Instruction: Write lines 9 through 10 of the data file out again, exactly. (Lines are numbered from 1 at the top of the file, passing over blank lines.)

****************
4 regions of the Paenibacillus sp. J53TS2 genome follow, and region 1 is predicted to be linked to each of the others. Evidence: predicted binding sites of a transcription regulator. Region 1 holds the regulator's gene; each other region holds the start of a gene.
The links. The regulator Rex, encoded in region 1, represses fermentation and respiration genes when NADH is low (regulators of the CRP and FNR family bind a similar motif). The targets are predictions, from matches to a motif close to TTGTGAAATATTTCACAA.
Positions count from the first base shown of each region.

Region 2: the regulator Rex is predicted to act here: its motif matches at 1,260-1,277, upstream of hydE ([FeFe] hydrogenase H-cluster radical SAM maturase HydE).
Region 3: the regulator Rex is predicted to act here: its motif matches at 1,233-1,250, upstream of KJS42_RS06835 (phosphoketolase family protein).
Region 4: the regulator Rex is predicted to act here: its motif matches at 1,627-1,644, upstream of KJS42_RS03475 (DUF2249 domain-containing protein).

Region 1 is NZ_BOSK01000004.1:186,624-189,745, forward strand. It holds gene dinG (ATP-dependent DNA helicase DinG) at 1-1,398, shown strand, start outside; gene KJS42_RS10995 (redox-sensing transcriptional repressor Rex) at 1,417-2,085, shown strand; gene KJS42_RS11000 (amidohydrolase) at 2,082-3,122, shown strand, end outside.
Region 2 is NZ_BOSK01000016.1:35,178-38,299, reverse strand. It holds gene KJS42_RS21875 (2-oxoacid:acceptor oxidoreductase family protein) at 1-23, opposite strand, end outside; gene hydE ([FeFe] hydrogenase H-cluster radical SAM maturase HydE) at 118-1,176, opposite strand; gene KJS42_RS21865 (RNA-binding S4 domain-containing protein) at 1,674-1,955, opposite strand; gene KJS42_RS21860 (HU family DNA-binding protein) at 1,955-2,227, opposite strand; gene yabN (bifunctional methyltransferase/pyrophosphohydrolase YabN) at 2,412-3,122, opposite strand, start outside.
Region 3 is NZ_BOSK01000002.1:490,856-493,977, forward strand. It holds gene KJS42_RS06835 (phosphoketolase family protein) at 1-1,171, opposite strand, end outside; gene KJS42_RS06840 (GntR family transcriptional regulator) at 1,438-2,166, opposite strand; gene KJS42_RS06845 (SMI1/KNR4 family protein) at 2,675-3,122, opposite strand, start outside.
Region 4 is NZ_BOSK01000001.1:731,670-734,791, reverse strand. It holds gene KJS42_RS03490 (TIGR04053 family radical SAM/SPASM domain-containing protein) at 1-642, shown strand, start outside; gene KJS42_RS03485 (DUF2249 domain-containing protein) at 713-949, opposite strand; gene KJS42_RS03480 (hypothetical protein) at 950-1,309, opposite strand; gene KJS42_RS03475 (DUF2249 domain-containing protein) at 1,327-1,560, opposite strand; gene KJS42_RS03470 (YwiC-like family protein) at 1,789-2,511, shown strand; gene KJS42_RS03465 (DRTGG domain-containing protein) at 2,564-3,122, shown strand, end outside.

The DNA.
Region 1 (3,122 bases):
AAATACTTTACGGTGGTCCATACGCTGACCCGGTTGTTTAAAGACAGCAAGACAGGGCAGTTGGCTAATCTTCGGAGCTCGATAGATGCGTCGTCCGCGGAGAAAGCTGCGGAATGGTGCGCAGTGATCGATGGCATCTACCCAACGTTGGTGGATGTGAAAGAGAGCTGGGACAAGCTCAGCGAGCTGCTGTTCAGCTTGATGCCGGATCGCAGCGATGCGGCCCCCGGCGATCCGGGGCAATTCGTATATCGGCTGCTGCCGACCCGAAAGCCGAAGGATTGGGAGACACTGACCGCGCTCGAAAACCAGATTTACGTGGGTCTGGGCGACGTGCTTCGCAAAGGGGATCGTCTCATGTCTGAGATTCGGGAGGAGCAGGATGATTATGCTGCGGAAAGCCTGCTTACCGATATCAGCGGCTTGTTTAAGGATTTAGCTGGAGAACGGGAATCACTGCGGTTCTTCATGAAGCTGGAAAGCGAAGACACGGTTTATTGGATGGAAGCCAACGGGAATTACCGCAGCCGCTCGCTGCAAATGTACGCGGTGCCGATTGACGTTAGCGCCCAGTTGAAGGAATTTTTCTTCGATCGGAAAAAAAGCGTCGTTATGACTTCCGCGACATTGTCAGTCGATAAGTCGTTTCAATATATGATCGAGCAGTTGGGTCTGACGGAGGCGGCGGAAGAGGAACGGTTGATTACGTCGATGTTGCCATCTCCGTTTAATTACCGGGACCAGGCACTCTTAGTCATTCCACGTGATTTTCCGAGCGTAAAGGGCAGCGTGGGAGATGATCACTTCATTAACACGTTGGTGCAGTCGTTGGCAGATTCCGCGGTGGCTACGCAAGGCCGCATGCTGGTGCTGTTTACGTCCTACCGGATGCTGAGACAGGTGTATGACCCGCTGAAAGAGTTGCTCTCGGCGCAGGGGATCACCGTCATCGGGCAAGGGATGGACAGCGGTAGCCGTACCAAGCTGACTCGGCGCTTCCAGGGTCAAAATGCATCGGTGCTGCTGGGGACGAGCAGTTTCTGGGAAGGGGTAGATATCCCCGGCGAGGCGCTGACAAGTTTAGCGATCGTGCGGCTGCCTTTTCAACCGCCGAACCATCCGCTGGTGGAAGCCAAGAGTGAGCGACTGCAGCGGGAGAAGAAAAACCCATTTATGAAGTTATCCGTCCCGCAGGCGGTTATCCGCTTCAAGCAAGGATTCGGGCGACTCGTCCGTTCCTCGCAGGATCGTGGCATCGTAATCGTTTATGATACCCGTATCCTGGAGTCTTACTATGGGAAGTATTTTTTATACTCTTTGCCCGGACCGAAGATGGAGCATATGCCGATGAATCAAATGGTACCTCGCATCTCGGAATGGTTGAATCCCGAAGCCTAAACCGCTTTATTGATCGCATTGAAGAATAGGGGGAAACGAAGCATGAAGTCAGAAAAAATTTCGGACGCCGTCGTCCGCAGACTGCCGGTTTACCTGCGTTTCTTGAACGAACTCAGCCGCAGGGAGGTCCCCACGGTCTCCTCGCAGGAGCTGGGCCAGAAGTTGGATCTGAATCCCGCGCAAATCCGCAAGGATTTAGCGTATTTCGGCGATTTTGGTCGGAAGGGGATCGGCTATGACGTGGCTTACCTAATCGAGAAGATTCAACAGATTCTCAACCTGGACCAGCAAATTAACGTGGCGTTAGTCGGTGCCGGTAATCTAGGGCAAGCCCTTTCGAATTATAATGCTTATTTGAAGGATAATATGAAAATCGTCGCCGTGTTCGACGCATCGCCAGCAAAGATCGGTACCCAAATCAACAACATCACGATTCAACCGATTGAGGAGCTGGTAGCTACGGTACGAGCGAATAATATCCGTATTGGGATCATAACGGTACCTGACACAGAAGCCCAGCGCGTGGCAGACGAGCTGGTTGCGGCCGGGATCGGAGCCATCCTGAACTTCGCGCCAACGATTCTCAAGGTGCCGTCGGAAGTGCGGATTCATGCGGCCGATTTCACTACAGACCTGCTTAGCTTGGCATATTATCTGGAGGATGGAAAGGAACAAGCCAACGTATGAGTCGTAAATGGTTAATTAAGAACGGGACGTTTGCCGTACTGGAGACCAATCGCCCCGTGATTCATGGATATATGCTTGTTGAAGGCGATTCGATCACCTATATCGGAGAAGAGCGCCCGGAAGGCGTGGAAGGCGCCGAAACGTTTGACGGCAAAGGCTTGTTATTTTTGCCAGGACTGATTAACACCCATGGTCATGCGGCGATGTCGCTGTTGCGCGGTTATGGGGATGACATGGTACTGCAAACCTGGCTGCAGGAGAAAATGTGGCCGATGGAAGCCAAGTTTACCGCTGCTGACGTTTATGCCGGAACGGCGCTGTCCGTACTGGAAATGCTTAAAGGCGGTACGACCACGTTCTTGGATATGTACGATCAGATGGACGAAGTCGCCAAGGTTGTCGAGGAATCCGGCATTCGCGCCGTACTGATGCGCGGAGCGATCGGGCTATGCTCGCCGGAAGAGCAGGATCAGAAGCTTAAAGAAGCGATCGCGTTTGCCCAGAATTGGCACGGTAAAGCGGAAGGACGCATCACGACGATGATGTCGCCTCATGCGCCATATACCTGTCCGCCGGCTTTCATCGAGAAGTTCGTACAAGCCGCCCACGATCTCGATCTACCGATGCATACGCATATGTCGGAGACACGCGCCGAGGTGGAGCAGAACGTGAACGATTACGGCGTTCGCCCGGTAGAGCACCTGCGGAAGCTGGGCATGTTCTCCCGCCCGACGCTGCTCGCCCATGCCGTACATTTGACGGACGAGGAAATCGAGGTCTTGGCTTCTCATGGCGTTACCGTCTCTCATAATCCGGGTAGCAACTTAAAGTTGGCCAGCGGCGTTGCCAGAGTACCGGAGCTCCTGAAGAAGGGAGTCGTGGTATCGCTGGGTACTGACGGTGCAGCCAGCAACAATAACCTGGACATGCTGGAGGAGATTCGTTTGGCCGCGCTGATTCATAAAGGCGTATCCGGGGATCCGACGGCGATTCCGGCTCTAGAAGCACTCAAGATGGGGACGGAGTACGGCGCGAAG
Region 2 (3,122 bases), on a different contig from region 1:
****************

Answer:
Region 3 is NZ_BOSK01000002.1:490,856-493,977, forward strand. It holds gene KJS42_RS06835 (phosphoketolase family protein) at 1-1,171, opposite strand, end outside; gene KJS42_RS06840 (GntR family transcriptional regulator) at 1,438-2,166, opposite strand; gene KJS42_RS06845 (SMI1/KNR4 family protein) at 2,675-3,122, opposite strand, start outside.
Region 4 is NZ_BOSK01000001.1:731,670-734,791, reverse strand. It holds gene KJS42_RS03490 (TIGR04053 family radical SAM/SPASM domain-containing protein) at 1-642, shown strand, start outside; gene KJS42_RS03485 (DUF2249 domain-containing protein) at 713-949, opposite strand; gene KJS42_RS03480 (hypothetical protein) at 950-1,309, opposite strand; gene KJS42_RS03475 (DUF2249 domain-containing protein) at 1,327-1,560, opposite strand; gene KJS42_RS03470 (YwiC-like family protein) at 1,789-2,511, shown strand; gene KJS42_RS03465 (DRTGG domain-containing protein) at 2,564-3,122, shown strand, end outside.